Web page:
This central western town is built on history and characters.

Story + Photos Hannah Seward

The quiet pastoral town of Blackall is a surprising kind of place. Located in central-west Queensland, it sits on the Matilda Highway alongside the mighty Barcoo River, surrounded by vast plains of grassland – ideal for running stock. 

The region was first explored in 1846 by Sir Thomas Mitchell, who quickly recognised the grazing potential of the native grasses (hence the now well-known Mitchell grass), paving the way for significant pastoral development. The growing settlement was named in 1868 after Queensland’s second governor, Sir Samuel Blackall – making 2018 the 150th anniversary of Blackall officially becoming a town.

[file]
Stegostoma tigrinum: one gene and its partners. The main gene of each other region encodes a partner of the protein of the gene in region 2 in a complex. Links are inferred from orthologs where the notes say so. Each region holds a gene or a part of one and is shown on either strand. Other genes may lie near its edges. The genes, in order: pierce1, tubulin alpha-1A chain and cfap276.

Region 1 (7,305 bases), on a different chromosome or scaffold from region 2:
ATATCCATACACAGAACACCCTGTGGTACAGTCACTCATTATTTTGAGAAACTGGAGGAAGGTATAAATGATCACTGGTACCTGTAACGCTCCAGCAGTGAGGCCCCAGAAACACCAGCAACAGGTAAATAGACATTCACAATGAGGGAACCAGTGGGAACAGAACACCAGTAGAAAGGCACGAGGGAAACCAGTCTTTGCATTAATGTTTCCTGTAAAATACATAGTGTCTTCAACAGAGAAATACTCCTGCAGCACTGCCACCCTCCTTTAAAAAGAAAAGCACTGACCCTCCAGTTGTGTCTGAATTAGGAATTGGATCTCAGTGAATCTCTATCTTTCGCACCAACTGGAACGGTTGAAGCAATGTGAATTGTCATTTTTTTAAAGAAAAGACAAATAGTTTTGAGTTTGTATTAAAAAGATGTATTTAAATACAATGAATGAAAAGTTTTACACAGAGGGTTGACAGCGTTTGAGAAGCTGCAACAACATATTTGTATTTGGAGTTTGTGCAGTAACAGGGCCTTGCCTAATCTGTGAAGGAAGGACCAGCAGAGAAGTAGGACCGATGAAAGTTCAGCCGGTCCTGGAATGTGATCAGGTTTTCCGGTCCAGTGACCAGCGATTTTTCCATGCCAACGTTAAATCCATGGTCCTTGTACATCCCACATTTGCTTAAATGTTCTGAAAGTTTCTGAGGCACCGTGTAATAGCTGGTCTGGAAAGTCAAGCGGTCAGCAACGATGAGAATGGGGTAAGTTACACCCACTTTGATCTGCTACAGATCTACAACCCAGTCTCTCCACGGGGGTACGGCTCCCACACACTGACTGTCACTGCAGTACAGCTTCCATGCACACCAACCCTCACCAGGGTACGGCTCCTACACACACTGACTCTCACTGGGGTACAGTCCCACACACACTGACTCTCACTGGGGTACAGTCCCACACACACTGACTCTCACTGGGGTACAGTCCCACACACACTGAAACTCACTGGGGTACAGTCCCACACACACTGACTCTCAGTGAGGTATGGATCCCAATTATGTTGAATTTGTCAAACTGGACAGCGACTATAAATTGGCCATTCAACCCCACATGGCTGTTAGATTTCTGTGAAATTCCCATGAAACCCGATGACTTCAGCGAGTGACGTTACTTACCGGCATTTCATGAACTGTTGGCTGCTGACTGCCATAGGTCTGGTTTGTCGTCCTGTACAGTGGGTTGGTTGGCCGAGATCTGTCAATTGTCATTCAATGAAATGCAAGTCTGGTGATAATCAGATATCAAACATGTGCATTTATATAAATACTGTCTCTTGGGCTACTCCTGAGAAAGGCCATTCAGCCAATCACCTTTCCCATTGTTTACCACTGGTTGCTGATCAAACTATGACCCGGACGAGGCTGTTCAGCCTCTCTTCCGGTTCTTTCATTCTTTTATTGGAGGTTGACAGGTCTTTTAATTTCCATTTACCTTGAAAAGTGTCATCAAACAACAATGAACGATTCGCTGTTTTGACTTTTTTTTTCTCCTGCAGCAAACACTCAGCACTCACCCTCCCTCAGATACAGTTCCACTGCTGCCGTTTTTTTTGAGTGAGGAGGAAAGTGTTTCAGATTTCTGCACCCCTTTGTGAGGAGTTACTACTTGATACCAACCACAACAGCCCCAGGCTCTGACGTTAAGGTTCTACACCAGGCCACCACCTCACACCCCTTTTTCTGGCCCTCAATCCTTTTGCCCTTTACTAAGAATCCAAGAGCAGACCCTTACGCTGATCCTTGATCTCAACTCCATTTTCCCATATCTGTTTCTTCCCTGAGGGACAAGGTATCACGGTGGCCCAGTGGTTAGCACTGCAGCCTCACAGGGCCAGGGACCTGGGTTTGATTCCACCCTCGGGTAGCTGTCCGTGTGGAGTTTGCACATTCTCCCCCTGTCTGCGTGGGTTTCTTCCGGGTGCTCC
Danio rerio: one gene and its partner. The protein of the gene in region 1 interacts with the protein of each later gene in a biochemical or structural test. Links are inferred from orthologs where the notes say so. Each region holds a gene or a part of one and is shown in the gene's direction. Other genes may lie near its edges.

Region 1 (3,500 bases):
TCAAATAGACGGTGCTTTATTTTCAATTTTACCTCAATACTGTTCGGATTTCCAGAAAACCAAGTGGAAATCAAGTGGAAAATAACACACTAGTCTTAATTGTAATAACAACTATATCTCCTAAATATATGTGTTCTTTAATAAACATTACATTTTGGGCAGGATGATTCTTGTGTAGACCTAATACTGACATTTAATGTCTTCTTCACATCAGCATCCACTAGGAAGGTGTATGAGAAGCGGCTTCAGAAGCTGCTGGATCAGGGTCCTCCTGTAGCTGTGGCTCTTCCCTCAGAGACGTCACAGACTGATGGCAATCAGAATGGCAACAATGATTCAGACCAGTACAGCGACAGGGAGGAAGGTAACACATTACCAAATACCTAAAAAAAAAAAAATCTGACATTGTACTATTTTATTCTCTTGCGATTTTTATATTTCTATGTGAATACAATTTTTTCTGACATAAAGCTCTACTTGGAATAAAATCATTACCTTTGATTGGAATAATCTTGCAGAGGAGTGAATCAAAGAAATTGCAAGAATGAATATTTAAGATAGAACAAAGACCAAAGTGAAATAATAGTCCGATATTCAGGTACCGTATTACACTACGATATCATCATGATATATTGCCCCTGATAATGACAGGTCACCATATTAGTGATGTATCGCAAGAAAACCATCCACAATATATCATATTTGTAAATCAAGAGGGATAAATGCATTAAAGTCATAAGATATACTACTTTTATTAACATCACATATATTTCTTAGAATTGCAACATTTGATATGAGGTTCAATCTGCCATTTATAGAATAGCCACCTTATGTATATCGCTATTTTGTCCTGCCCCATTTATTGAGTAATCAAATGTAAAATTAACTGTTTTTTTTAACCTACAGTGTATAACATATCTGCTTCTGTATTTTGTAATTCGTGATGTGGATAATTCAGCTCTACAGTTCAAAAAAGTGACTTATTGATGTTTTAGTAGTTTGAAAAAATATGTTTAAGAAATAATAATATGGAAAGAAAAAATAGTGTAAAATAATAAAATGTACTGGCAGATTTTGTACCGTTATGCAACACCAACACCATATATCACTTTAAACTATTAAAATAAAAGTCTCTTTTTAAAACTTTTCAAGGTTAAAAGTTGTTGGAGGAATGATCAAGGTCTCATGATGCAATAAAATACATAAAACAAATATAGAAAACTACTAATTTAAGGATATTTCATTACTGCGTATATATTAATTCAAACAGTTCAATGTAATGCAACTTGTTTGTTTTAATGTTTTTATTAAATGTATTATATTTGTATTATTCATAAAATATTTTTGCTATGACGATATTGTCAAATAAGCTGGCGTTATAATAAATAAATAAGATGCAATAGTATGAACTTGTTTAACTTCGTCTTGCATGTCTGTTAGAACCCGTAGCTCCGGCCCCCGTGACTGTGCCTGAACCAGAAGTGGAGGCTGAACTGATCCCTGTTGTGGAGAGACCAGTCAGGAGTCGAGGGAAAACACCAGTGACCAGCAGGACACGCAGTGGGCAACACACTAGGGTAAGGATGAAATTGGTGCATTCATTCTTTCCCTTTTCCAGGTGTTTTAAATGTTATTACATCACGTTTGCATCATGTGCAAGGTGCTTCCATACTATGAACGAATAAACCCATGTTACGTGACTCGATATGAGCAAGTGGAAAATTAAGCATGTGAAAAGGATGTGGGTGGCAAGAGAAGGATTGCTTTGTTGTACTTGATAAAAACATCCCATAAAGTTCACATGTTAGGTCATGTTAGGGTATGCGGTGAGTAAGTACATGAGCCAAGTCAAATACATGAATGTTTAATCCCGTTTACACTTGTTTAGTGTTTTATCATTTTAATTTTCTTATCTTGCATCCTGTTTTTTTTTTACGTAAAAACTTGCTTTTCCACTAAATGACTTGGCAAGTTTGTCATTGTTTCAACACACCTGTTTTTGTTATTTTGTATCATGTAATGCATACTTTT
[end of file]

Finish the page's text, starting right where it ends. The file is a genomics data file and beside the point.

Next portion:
Today, Blackall supports a population of around 1500 people. Amazingly, the town’s only water supply flows directly from the Great Artesian Basin, streaming out of taps at a steamy 58–62 degrees Celsius all year round. The challenge here is not how to heat water, but how to cool it down! 

This story excerpt is from Issue #123

Outback Magazine: February/March 2019